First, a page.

Bumps in the road popping up daily
Pothole season begins earlier this year
Read this article for free:
Already have an account? Log in here »
To continue reading, please subscribe:
Monthly Digital Subscription
$4.75 per week*
- Enjoy unlimited reading on winnipegfreepress.com
- Read the E-Edition, our digital replica newspaper
- Access News Break, our award-winning app
- Play interactive puzzles
*Billed as $19.00 plus GST every four weeks. Cancel anytime.
Hey there, time traveller!
This article was published 18/03/2015 (3003 days ago), so information in it may no longer be current.
AN early spring means an early pothole season.
Almost 700 potholes have been reported in Winnipeg this year, increasing from the 685 reported this time last year.
“We are worried about our customers’ safety. We don’t like calling the customers up telling them they potentially owe thousands of dollars because of the condition the road is in,” said Joe Robichaud, Fountain Tire service adviser.
Since the beginning of March, 400 potholes have been reported.
Manitoba Public Insurance spokesman Brian Smiley said there have been 50 claims related to potholes this year.
“There are 1,300 (pothole-related) accidents on average per year, for the past five years,” Smiley said.
The average cost of repairs ranges from $1,500 to $1,600, Smiley said.
Wheels can be damaged, tires blown, rims bent or broken, or suspension parts wrecked.
Robichaud said he has seen extreme situations, including an incident in which a customer hit a pothole, breaking their front coil spring, resulting in a punctured front tire, damage to the struts and front end. The repair bill was almost $3,000.
“I think (they) just wrote the vehicle off,” Robichaud said. “It isn’t good for business. I drive on the same roads as everyone else.”
Last year, the city spent $2.6 million on pothole repairs. “On average, we can have up to eight to 12 crews per day working on potholes,” spokeswoman Michelle Finley said.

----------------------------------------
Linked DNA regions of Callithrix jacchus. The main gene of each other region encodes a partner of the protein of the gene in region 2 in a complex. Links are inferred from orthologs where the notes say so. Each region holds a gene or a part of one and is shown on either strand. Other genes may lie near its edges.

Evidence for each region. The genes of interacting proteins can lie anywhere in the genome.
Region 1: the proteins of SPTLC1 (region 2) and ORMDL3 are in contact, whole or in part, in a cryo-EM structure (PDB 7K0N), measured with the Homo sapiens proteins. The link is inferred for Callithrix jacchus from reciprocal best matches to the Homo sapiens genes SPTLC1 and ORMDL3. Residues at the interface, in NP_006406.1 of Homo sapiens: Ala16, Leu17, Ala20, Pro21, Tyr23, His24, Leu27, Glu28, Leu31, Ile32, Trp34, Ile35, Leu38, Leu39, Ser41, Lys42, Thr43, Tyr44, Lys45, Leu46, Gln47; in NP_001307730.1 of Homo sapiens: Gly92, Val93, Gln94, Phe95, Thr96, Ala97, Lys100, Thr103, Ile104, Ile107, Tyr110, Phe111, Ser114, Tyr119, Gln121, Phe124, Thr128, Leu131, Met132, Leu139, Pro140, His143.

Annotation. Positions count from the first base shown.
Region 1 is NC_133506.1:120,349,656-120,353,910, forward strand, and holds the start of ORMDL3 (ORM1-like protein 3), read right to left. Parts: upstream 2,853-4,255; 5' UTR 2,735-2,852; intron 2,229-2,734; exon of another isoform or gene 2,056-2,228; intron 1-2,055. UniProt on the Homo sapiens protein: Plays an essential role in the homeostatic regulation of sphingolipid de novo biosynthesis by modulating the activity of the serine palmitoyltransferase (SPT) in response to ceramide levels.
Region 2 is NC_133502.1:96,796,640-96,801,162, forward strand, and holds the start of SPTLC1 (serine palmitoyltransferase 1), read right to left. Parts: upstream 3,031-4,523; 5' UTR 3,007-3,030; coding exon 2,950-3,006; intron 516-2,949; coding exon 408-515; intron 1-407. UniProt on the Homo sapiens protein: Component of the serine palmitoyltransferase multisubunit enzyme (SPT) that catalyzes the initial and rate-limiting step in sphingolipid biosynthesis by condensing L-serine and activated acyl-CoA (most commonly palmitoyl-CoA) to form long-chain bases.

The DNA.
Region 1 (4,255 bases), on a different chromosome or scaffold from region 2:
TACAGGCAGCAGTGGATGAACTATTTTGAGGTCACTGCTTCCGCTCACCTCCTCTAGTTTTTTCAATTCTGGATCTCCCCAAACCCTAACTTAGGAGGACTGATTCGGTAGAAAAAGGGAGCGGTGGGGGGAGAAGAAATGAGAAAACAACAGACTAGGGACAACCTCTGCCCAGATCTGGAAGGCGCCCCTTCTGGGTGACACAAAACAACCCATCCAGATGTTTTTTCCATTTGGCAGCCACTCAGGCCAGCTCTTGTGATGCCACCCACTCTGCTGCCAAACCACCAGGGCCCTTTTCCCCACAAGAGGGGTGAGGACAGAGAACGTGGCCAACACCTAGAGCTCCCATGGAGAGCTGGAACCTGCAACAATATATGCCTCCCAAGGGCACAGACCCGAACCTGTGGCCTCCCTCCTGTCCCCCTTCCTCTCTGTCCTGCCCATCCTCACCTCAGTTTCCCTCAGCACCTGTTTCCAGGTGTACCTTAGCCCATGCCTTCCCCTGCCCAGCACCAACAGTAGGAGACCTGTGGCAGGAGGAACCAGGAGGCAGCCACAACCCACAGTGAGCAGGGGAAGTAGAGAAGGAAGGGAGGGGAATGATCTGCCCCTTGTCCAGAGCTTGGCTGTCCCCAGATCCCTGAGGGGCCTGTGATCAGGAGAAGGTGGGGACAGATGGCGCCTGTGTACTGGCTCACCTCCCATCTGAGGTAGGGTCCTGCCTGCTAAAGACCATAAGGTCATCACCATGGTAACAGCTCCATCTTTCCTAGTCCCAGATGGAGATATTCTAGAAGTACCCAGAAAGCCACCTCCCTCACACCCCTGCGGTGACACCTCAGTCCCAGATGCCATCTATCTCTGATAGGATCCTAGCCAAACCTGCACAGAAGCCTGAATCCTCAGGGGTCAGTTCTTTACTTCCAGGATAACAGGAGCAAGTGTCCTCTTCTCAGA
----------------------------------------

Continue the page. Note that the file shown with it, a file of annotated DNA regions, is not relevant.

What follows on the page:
Last year, 7,582 potholes were reported.
The concept of fixing potholes is misunderstood, said Ahmed Shalaby, head of civil engineering at the University of Manitoba.
“By the time potholes form, there is considerable damage to the pavements around them, (but) because of the number of potholes that require repair immediately after winter, it is not possible to apply permanent repair to the vast majority of them,” Shalaby said.
Temporary patches — filling the hole with patching material (stones and emulsified asphalt) — are popular due to the low cost, Shalaby said
“Over-relying on temporary repairs causes the average condition of the road network to slide down, and it becomes far more difficult to repair the streets and to meet the public’s expectation… It is always important to understand and to treat the root cause of potholes in order to reduce or eliminate their occurrence,” Shalaby said.
Drivers are advised not to swerve to avoid potholes. “The driver could swerve into oncoming traffic or hit the vehicle beside them,” Smiley said. “The driver should lower their speed and change lanes safely.”
Tell us where you saw the worst pothole this year. Did it get you? Join the conversation in the comments below.
Updated on Wednesday, March 18, 2015 6:52 AM CDT: Replaces photo, adds question for discussion
Updated on Wednesday, March 18, 2015 1:56 PM CDT: Adds form